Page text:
I now believe that if I had asked an even simpler question — such as, What do you mean by mass, or acceleration, which is the scientific equivalent of saying, Can you read? — not more than one in ten of the highly educated would have felt that I was speaking the same language. So the great edifice of modern physics goes up, and the majority of the cleverest people in the western world have about as much insight into it as their neolithic ancestors would have had.2
The point of Snow’s argument was that with the advent of modern society and education knowledge had become so compartmentalized that the sciences and humanities were now split into two cultures that were not only wary of each other, but were unable to speak intelligently across the great divide that separated them and that this had produced a form of elitism and snobbery among both sides of the divide. The same type of thing could be seen happening in the 1990’s in the so called Science Wars.
As Stephen J. Gould in his Deconstructing the “Science Wars” by Reconstructing an Old Mold said:
At the close of this millennium, the favored dichotomy features a supposed battle called “the science wars.” The two sides in this hypothetical struggle have been dubbed “realists” (including nearly all working scientists), who uphold the objectivity and progressive nature of scientific knowledge, and “relativists” (nearly all housed in faculties of the humanities and social sciences within our universities), who recognize the culturally embedded status of all claims for universal factuality and who regard science as just one system of belief among many alternatives, all worthy of equal weight because the very concept of “scientific truth” can only represent a social construction invented by scientists (whether consciously or not) as a device to justify their hegemony over the study of nature.
But all these dichotomies must be exposed as deeply and doubly fallacious—wrong as an interpretation of the nature and history of science, and wrong as a primary example of our deeper error in parsing the complexities of human conflicts and natural continua into stark contrasts formulated as struggles between opposing sides. When we reject this constraining mental model, we will immediately understand why a science war can only exist in the minds of critics not engaged in the actual enterprise supposedly under analysis. The exposure of this particular naked emperor can only recall the wisdom embedded in a familiar motto of recent social activism: “What if they gave a war and nobody came?” a statement that may seem a bit limp in its irenic humor at first, but that actually embodies a deep insight about the nature of categories falsely judged as natural and permanent, while truly originating as contingent and socially engendered.3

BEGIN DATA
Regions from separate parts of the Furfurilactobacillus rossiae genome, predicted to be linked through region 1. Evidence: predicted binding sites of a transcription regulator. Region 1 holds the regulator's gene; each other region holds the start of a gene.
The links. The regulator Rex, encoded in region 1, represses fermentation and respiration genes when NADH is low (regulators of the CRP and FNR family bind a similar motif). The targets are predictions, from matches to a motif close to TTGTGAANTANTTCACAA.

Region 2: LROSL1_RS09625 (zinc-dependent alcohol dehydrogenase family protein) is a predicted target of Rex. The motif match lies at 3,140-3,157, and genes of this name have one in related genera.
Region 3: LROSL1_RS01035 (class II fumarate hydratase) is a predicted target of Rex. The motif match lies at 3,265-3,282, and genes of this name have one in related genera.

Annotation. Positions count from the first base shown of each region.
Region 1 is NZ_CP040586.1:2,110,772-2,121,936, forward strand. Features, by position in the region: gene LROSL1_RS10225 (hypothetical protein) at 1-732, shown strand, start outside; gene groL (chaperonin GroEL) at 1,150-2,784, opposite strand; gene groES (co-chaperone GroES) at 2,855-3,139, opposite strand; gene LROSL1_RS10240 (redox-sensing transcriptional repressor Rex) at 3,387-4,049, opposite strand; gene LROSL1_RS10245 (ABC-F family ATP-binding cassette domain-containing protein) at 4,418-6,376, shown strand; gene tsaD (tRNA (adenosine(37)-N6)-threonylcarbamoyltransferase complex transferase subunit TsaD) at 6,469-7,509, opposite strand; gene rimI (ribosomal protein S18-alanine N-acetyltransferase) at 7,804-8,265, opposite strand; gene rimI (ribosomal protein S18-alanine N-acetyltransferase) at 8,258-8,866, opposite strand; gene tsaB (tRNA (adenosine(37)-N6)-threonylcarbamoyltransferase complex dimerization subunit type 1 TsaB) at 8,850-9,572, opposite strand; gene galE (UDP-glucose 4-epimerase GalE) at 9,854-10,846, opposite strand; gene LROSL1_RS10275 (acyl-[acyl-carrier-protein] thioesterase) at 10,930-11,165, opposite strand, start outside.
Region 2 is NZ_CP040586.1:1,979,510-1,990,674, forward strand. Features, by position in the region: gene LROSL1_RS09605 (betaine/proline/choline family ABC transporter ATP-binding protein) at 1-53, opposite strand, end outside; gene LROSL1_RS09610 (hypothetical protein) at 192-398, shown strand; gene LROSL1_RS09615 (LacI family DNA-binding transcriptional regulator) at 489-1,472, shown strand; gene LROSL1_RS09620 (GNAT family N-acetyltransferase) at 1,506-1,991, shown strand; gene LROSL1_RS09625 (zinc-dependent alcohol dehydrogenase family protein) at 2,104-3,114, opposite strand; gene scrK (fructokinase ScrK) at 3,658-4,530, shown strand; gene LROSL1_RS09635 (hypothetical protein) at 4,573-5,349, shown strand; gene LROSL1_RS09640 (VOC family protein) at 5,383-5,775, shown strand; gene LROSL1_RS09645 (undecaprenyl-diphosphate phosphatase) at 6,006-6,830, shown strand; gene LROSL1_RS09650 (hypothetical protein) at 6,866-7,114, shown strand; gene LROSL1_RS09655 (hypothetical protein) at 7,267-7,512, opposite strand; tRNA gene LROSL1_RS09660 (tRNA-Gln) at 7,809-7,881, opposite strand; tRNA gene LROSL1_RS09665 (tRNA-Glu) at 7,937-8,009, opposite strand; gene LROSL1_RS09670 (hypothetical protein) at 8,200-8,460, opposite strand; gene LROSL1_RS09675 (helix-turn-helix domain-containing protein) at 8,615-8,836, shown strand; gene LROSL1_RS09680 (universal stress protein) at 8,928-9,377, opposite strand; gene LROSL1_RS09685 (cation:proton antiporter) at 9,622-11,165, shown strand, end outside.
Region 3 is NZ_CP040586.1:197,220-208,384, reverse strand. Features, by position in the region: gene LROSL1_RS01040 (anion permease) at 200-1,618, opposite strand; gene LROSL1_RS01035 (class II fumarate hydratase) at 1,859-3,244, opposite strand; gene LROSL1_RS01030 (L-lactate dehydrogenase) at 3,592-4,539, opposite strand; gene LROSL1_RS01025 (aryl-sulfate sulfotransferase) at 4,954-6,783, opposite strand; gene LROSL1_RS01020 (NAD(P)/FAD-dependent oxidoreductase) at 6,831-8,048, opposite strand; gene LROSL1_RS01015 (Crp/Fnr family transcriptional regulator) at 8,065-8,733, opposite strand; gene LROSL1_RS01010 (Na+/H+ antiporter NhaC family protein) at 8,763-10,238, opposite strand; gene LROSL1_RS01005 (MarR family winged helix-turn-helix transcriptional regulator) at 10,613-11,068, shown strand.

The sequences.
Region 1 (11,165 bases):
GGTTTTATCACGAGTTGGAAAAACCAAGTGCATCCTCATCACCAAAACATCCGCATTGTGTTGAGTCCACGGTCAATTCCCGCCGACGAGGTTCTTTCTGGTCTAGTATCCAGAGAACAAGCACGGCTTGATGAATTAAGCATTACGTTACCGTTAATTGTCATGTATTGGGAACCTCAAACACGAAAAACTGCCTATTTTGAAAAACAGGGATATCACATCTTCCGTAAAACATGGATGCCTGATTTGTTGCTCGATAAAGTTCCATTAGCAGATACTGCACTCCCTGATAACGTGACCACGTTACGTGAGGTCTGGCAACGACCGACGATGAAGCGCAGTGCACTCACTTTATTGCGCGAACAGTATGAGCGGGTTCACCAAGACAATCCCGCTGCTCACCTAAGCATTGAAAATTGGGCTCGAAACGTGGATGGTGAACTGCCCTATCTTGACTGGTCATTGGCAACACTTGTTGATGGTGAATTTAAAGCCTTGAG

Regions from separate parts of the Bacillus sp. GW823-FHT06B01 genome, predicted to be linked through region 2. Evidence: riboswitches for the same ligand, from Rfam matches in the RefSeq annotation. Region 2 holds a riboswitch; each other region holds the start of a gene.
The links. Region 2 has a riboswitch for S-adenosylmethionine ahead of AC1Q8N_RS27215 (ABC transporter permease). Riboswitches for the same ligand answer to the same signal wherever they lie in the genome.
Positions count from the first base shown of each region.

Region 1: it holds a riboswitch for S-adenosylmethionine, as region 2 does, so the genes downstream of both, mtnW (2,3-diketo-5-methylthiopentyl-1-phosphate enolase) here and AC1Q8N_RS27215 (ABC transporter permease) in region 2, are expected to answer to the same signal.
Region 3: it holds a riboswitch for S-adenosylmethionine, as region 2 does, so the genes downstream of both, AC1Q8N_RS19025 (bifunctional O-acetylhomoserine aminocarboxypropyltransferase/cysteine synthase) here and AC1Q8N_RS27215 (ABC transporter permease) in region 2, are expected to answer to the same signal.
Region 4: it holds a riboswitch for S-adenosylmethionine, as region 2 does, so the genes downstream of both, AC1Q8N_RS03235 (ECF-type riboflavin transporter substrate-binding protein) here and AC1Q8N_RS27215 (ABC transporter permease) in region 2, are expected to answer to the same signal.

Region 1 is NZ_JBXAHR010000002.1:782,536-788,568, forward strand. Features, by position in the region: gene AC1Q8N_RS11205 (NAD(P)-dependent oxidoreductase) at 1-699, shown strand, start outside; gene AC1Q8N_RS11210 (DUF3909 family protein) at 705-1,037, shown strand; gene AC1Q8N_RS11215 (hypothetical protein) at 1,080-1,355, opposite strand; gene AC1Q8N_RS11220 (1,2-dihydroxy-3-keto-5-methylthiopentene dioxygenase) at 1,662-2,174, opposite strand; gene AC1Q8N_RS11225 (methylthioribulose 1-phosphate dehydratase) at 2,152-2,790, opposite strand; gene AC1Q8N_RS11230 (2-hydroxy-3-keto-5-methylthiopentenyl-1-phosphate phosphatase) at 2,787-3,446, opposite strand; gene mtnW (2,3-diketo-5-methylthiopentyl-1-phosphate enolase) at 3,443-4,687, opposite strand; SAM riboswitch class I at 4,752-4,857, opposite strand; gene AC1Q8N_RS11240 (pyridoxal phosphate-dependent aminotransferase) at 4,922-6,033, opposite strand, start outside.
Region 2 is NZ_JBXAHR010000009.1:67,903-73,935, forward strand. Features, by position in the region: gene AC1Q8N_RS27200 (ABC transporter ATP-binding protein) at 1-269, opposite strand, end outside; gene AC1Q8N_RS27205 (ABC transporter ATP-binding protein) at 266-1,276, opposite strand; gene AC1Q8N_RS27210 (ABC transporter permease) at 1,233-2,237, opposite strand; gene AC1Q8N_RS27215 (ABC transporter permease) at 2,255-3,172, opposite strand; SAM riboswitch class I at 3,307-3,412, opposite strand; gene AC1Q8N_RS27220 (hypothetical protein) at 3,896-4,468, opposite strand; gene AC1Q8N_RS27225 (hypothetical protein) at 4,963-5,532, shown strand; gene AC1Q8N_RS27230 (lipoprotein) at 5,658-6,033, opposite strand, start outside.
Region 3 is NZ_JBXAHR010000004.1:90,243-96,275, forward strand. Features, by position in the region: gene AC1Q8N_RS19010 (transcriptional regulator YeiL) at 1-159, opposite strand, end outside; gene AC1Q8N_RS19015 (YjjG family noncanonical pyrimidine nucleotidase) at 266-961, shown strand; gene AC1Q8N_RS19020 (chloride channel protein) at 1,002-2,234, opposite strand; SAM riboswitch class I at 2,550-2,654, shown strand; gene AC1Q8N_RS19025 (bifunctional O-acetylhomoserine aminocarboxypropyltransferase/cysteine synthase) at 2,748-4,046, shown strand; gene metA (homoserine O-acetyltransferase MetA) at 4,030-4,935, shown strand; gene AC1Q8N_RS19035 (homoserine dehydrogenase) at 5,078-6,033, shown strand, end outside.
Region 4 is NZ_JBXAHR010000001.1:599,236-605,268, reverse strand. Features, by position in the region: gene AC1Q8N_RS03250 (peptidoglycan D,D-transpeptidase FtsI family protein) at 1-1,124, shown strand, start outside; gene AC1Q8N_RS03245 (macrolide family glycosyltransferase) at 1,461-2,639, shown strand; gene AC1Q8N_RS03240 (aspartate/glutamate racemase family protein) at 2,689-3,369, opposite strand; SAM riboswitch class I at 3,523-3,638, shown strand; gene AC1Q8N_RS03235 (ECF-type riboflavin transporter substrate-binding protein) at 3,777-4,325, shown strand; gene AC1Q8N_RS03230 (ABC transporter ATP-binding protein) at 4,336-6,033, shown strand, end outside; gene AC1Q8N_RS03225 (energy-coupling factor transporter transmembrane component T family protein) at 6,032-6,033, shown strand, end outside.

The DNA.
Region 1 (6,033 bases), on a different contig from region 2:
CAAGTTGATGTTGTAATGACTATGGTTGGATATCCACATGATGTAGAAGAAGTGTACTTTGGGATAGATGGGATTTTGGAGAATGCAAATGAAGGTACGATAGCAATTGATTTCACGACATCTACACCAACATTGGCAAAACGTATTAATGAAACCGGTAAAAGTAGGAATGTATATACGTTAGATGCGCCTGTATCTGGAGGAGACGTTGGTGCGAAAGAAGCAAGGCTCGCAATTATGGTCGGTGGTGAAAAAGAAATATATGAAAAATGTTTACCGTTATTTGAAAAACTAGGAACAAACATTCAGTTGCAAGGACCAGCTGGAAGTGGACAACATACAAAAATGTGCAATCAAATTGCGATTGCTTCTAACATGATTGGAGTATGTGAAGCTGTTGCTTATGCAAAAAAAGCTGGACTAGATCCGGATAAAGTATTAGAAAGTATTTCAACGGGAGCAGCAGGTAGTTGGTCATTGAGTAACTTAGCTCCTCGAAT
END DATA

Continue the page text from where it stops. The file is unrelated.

Bruno Latour whose own works along with other postmodern luminaries help spark the debates recently said “Scientists always stomp around meetings talking about ‘bridging the two-culture gap’, but when scores of people from outside the sciences begin to build just that bridge, they recoil in horror and want to impose the strangest of all gags on free speech since Socrates: only scientists should speak about science!” He then went on to suggest a needed re-evaluation of sociology’s epistemology based on lessons learnt from the Science Wars: “… scientists made us realize that there was not the slightest chance that the type of social forces we use as a cause could have objective facts as their effects”.4